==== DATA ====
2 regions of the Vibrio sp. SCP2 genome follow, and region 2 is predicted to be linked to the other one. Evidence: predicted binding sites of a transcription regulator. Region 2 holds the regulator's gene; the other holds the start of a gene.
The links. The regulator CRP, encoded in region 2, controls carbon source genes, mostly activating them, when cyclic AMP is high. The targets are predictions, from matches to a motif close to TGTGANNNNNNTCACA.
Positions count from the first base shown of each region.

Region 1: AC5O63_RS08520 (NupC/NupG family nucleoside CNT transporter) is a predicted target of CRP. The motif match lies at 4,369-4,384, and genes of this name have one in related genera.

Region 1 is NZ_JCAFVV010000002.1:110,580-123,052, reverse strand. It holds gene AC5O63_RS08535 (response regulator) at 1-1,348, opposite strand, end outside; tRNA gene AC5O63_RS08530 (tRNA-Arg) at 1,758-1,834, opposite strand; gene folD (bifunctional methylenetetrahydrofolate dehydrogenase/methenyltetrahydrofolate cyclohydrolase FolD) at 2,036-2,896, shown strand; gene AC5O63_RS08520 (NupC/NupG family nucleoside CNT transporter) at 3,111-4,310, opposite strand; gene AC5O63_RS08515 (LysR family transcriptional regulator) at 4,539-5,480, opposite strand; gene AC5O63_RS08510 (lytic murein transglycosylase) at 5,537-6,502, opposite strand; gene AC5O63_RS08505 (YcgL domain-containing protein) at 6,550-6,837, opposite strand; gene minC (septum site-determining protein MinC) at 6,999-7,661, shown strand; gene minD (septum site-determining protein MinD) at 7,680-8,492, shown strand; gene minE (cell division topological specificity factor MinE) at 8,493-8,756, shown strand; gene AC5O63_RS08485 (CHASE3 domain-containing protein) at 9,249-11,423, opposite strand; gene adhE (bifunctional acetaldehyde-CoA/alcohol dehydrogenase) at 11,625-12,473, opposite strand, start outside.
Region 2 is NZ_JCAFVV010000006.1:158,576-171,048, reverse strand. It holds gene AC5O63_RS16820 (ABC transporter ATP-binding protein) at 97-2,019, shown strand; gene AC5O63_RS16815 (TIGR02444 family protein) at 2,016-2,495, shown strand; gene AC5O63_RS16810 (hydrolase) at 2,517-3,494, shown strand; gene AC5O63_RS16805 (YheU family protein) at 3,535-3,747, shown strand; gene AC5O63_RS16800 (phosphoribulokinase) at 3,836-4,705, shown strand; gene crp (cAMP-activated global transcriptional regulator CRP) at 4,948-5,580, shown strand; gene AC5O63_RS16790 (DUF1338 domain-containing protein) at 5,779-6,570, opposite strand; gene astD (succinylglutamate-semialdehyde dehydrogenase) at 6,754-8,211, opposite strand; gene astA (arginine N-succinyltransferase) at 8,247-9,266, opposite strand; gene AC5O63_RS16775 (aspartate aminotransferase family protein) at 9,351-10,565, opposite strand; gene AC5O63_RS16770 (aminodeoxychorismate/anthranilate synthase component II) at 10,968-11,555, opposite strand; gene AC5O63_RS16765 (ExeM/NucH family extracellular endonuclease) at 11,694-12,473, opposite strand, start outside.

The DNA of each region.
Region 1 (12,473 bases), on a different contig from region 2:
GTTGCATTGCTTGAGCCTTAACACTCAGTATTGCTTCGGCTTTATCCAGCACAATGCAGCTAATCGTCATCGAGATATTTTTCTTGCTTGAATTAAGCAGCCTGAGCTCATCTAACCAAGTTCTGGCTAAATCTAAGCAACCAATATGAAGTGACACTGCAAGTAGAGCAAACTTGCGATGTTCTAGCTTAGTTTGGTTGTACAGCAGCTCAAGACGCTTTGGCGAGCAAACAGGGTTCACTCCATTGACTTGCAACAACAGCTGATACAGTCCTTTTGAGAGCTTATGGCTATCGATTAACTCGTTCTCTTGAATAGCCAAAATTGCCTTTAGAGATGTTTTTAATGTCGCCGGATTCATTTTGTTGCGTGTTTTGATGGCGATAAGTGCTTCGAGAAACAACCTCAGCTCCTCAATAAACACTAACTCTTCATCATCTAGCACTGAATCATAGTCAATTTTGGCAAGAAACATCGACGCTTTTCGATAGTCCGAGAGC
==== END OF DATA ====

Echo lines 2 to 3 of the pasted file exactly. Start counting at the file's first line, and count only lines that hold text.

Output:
The links. The regulator CRP, encoded in region 2, controls carbon source genes, mostly activating them, when cyclic AMP is high. The targets are predictions, from matches to a motif close to TGTGANNNNNNTCACA.
Positions count from the first base shown of each region.